Red Arrow Books

Red Arrow Books / Columbian Art Works (Milwaukee, US)
Series dates: 1939-1940
Size: 7″ x 4.25″

aka/ Red Arrow Thrillers, Red Arrow Book Club

Revised 6/12/2023

Red Arrow Books were a series of thirteen low-cost paperback titles issued in 1939 from a printing company turned part-time publisher in Milwaukee, WI (US).

According to Warren French (“The First Year of the Paperback Revolution,” College English, January 1964), the originating company was Columbian Art Works (typically misspelled elsewhere as “Columbia Art Works”). The firm was a printer and a manufacturer of desk calendar pads and parts. The series format was inspired by European paperback series (possibly Tauchnitz and Albatross) spied by the owner of the printing company while on vacation (Publishers Weekly, vol. 190, 1966).

The books were produced by offset lithography, which was supposed to reduce the price of printing. The name may have been derived from the “Red Arrow Division” (32nd Infantry Division of the United States, known after World War I as the 32nd Red Arrow Division), which had Wisconsin connections (and a monument in Milwaukee).

According to Harry Schwartz, a noted Milwaukee bookseller, the effort was “the biggest fiasco you ever heard of in your life.” (Fifty Years in My Bookstore, 1977).

Registration of the Red Arrow Books logo, Official Register, June 28, 1948.

The advertisements below appeared in Publishers Weekly (October 14, 1939). The Bantam Publications of LA blog (from which I borrowed these advertisements and details below) documents this very short-lived series issued in an era (the late 1930s) when many inexpensive paperback series were being flung at the public.

The titles in the series were mostly by authors with modest popularity at best, which was probably one reason the effort failed. The initial series used color coding (much like other series) for three categories of titles:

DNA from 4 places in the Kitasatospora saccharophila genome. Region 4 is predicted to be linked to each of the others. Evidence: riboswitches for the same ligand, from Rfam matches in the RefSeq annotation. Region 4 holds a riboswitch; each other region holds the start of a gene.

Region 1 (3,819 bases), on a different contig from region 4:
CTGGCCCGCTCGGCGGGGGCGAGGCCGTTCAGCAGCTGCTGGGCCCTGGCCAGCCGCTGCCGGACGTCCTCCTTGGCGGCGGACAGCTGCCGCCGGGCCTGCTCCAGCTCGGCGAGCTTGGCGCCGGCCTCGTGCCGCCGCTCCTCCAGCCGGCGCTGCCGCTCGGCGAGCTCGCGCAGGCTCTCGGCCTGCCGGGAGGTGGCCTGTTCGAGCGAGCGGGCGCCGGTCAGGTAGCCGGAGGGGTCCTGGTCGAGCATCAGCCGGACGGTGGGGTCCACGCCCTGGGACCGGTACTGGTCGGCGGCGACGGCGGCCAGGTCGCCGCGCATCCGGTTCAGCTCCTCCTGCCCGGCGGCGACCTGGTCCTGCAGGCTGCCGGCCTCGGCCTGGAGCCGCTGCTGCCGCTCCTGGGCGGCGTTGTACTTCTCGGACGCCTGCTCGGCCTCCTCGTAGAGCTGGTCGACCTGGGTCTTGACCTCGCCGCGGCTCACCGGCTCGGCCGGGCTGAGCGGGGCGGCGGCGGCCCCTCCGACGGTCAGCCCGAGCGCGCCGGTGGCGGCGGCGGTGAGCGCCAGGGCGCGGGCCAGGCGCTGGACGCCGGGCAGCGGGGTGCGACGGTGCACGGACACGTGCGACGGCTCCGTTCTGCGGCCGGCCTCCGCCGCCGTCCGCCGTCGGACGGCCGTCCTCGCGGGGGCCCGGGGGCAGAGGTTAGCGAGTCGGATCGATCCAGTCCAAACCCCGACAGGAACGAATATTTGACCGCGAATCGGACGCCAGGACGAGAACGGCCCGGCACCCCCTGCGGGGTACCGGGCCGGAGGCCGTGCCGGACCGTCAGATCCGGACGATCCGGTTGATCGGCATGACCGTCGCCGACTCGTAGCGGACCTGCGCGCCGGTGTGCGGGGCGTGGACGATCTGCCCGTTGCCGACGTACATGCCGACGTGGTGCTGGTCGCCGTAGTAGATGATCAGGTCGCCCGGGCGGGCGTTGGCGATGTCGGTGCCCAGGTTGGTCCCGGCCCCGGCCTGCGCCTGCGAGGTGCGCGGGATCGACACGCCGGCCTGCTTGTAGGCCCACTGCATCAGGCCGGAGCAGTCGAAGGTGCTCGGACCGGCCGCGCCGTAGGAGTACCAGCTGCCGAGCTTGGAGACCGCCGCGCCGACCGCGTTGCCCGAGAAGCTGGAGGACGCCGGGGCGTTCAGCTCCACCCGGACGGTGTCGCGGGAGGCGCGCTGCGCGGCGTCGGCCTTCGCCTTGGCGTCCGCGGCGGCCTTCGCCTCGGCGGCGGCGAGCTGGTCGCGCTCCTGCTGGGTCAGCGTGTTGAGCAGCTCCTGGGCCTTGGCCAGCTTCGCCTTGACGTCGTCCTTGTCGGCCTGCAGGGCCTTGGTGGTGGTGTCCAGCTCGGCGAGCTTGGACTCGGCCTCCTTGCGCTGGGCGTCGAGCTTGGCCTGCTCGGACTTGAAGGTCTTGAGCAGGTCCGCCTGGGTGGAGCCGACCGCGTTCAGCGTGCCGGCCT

Mystery & Crime: Red Covers
#1. Thirteen at Dinner, by Agatha Christie
#2. Murder on Hudson, by Jennifer Jones
#3. Murders in Praed Street, by John Rhode
#4. Death in the Library, by Philip Ketchum
#5. Death Wears a White Gardenia, by Zelda Popkin

Travel & Adventure: Green Covers
#6. My South Sea Island, by Eric Muspratt
#7. Yankee Komisar, by S.M. Riis
#8. Girl Hunt, by Laurence D. Smith
#9. The Seven Sleepers, by Francis Beeding
#10. Captain Nemesis, by F. Van Wyck Mason

Fiction: Blue Covers
#11. Wind-swept, by Olga Moore
#12. Pirate’s Purchase, by Ben Ames Williams

No series number and only in the “Red Arrow Book Club” edition: Unspeakable Gentleman, by John P. Marquand (1940)

Shown below is the first printing of Zelda Popkin’s Death Wears a White Gardenia dated 1939, which is #5 in the series.

Of the first five titles, A 2nd printing was issued with a slight color variation. The third printing includes a pictorial cover and removes the list of titles on the back cover. The fourth and final printing is a “Red Arrow Book Club” edition with the price and blurb removed from the cover. The content remains the same throughout these four editions. The 13th title only exists in the Book Club verson.

Titles #6 to #12 exist in three printings, skipping the 2nd color variant cover.

The half-title page:

A promotional blurb faces the title page. All the benefits (easy to read, light in weight and “easy to select” given the color categorization) are touched upon.

The copyright page with the date of publication (1939) and “Printed in the United States By Red Arrow Books, Milwaukee, Wisconsin.”